These are bold words from such a senior Ahrar al-Sham official, especially given their appearance so prominently in a U.S. newspaper. Despite this, however, the lack of any reference to Jabhat al-Nusra was starkly clear. In over 12 months of sustained face-to-face engagement with Syria’s armed opposition, this author still finds it nearly impossible to get any group, including those already successfully “vetted” by the United States, to commit to condemning Jabhat al-Nusra in front of others, Syrian or foreign.
So was Nahhas’ omission of Jabhat al-Nusra merely an extension of this broader reality? Thus far, it would seem so. By explicitly singling out al-Qaida, Nahhas was distinguishing its Syrian affiliate, or at least much of the 60 to 70 percent Syrian portion of it, as still being a potential partner in a broader and more medium-term Syrian project.
Through private discussions with a variety of Islamist actors in Syria, a clear belief emerges that remaining in close quarters with Jabhat al-Nusra is the only viable method of controlling the limits of their behavior. This may be enabling the group in the immediate term, they admit, but the consequences of a constrained but viable al-Qaida affiliate still dominated by Syrians is seen as more favorable than making the whole group an enemy. It is easy for those outside Syria to present this as a weak excuse, but when the vast majority of the Syrian opposition think and act in the same way, the dynamics at play ought to at least be acknowledged.
More broadly therefore, Nahhas’ article presented Ahrar al-Sham as “an integral, valued element of the revolutionary landscape” in Syria that has “been unfairly vilified by the Obama administration from Day One.” By and large, this self-presentation is also true, although some of the most secular-nationalist rebel groups still view Ahrar al-Sham’s dominance with a certain level of suspicion. As the leader of one U.S.-backed group reminded me, “I don’t deny that Ahrar has nothing to do with Al-Qaeda, but some of their ideas still need to be reviewed.” Another such “vetted” leader described Nahhas’ article as “an attempt by Ahrar al-Sham to wake up the Americans to Ahrar’s important role in Syria,” but cautioned that the group’s political thinking was too “intellectually close” to the Muslim Brotherhood, which he argued should be constrained.
Perhaps the one opposition movement to have been most critical of the role of conservative Islamism within the opposition has been the Southern Front. Intriguingly therefore, one of its senior representatives told this author that Nahhas’ article should be celebrated:
“Ahrar al-Sham supports a national project for Syria, one that includes everyone and this is a very good development…Ahrar’s readiness to deal with the international community and to speak directly to it in this way is also important—dialogue is the only way forward.”
Syria is still mired in conflict
Ultimately, Syria is still mired by brutal conflict, threatened by the daily indiscriminate bombardment meted out by the Assad regime and intimidated by the continued power of the Islamic State. Amid such conditions, it is far from surprising that the most powerful and durable armed groups have maintained popular credibility. Ahrar al-Sham is one of the best examples of this dynamic. From the meeting rooms of the exiled and Western-backed National Coalition of Syrian Revolution and Opposition Forces (ETILAF) and Interim Government political leaderships to the bases of Western-backed rebels, Ahrar al-Sham retains impressive levels of respect and credibility.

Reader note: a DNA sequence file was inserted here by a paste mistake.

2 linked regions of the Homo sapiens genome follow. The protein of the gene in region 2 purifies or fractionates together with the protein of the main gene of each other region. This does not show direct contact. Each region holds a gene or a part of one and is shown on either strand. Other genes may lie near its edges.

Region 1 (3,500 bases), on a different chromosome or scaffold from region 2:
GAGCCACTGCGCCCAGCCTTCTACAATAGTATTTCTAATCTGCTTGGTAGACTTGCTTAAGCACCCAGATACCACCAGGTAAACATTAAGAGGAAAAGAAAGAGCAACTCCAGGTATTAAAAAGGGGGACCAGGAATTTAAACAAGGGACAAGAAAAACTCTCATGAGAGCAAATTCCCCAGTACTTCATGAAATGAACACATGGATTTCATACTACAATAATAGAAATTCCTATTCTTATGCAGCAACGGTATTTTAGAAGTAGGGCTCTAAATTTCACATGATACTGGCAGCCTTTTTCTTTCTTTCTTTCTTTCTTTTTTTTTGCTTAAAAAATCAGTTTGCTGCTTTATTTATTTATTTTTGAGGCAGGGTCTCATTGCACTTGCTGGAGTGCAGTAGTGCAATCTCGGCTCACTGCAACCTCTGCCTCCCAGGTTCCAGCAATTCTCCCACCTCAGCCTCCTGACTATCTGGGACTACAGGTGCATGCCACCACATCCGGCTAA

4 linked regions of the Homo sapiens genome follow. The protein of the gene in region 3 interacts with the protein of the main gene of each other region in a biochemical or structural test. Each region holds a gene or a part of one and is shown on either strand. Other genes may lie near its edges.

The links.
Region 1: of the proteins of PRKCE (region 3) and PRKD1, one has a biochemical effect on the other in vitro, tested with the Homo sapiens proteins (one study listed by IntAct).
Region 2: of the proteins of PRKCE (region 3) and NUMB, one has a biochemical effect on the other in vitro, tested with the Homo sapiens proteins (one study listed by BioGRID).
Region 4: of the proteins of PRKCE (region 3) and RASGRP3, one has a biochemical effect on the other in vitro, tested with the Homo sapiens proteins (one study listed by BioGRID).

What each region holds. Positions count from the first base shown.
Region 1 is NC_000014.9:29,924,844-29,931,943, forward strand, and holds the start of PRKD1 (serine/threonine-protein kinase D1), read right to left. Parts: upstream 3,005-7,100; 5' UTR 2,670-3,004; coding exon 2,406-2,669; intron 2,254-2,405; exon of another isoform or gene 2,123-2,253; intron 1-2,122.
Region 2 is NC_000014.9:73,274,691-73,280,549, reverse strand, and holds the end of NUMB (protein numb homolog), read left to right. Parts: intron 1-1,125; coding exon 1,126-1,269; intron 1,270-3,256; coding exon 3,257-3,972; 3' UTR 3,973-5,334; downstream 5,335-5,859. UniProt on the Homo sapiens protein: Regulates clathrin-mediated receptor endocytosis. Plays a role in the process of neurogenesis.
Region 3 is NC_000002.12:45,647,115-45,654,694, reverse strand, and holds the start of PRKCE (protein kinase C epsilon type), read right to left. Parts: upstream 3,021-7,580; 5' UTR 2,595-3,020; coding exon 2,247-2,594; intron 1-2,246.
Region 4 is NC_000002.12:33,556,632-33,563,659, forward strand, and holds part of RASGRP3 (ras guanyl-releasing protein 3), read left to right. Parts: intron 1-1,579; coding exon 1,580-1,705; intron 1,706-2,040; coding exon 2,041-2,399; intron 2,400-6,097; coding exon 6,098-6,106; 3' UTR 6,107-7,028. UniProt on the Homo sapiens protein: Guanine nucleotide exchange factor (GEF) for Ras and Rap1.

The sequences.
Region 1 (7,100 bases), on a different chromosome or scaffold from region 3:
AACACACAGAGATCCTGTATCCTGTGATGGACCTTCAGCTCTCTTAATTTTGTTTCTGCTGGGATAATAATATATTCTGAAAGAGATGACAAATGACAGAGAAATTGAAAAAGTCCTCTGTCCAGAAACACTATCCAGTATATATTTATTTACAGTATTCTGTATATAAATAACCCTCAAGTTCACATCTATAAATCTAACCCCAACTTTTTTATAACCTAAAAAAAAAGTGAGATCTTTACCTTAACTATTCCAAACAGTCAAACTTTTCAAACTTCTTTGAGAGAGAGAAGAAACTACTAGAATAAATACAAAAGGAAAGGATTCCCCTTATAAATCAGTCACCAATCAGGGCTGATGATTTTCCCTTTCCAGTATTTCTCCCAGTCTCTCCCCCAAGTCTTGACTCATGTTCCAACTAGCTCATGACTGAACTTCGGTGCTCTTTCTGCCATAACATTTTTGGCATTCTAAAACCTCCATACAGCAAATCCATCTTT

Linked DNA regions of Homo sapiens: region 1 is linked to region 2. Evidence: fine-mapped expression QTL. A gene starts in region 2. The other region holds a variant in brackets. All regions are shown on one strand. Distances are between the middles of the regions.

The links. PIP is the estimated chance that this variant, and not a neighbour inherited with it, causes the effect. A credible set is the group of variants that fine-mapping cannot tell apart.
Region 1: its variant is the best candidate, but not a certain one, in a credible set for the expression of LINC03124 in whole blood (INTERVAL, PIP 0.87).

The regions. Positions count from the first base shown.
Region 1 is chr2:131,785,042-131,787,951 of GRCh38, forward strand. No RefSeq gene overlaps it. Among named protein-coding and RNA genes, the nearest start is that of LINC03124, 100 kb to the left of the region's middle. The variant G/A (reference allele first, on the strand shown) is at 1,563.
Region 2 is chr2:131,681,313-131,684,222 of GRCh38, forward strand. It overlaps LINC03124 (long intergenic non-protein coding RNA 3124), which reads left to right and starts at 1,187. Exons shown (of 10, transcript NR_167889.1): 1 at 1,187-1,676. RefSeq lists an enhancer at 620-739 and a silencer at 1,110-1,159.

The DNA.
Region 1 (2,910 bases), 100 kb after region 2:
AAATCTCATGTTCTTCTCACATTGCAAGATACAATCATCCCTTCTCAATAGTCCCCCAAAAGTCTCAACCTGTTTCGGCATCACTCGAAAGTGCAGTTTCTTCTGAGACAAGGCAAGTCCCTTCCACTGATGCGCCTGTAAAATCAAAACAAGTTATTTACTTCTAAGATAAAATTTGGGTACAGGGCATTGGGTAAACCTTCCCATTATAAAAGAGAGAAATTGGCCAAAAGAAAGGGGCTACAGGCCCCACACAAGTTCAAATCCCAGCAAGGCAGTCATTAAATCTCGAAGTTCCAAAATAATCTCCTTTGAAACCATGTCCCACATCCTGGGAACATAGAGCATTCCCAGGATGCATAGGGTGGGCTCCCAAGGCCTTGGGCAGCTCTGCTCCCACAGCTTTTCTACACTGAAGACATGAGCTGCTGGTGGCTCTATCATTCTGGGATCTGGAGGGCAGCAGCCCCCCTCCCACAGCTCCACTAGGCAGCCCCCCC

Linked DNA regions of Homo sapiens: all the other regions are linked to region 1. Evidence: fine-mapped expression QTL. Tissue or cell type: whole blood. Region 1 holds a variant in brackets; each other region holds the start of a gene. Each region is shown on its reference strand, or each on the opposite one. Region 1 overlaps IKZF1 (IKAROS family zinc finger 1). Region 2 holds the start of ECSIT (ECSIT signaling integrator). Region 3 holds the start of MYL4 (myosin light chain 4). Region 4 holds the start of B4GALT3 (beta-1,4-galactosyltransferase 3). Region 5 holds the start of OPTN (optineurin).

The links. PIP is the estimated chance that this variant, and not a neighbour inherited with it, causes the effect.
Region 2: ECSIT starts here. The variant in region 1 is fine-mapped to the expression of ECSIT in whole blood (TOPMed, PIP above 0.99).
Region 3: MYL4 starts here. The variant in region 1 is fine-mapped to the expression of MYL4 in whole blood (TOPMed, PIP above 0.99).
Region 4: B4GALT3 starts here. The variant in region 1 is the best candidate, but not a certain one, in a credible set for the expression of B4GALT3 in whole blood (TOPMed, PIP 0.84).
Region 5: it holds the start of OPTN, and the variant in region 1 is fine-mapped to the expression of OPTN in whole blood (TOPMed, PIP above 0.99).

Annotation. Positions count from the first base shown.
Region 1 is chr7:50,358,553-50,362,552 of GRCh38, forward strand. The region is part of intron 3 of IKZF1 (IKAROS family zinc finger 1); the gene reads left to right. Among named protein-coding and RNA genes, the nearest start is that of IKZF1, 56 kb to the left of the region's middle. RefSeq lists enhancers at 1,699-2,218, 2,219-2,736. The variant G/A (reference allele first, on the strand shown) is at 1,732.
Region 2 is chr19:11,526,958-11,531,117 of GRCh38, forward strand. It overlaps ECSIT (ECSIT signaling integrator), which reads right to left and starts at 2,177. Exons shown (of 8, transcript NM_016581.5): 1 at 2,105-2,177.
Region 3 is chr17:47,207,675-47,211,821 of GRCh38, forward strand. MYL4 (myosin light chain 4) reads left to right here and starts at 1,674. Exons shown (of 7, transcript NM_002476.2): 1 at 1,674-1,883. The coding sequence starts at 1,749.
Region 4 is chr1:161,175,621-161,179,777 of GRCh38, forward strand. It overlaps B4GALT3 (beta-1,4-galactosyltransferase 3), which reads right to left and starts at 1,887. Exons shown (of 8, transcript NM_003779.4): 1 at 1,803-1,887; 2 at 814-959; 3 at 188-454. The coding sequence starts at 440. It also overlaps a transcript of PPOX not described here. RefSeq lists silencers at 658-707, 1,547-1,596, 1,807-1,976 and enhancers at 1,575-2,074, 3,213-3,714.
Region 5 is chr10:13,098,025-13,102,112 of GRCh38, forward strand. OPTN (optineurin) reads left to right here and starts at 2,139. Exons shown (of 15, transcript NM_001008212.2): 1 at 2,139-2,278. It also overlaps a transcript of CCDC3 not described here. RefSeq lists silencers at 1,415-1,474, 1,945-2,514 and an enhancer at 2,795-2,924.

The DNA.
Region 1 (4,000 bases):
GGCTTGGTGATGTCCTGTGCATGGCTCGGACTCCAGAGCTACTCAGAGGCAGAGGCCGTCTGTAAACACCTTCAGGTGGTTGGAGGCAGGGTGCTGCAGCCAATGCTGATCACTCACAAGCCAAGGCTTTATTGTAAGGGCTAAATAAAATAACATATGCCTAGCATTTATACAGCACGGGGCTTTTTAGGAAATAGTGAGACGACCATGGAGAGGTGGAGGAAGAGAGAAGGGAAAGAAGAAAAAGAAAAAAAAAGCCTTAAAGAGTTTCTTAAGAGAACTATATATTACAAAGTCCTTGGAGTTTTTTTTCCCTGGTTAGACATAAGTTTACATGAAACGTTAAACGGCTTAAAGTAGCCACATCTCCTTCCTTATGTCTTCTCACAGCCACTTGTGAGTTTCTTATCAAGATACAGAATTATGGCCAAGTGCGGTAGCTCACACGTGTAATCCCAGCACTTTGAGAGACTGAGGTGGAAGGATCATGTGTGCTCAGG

Whether we like it or not, that is unlikely to change and it is likely a key reason for Nahhas’ insistence that “the Islamic State’s extremist ideology can be defeated only through a homegrown Sunni alternative—with the term ‘moderate’ defined not by CIA handlers but by Syrians themselves.” After all, it was just this broader multitude that so successfully forced the Islamic State out of the better part of four Syrian provinces in early-2014. Conversely, the U.S. train-and-equip mission has failed to fire a single bullet at the Islamic State, 12 months after being announced. For Syrians living the reality on the ground, this makes a difference.
While clearly being sharply critical of current U.S. policy, Nahhas’ most powerful message was a genuine call for political engagement—“we remain committed to dialogue,” he said. Coming from an armed Islamist group that came close to being designated and whose facilities have been targeted by U.S. aircraft at least once, this call does show an extent of political pragmatism. Ahrar al-Sham has not called for American support one key Ahrar al-Sham decision-maker told me, but instead desires “the chance for a new start, in which we acknowledge the mistakes of the past and make it clear that a political track is possible, but with the right players and the right principles.”
Such engagement in any form does not have to be a prerequisite for the provision of support, but can be merely of value in and of itself. In the case of Ahrar al-Sham specifically, such engagement would not come without its inherent risks, but it may also prove practical in ensuring at the very least that al-Qaida does not come out on top in Syria.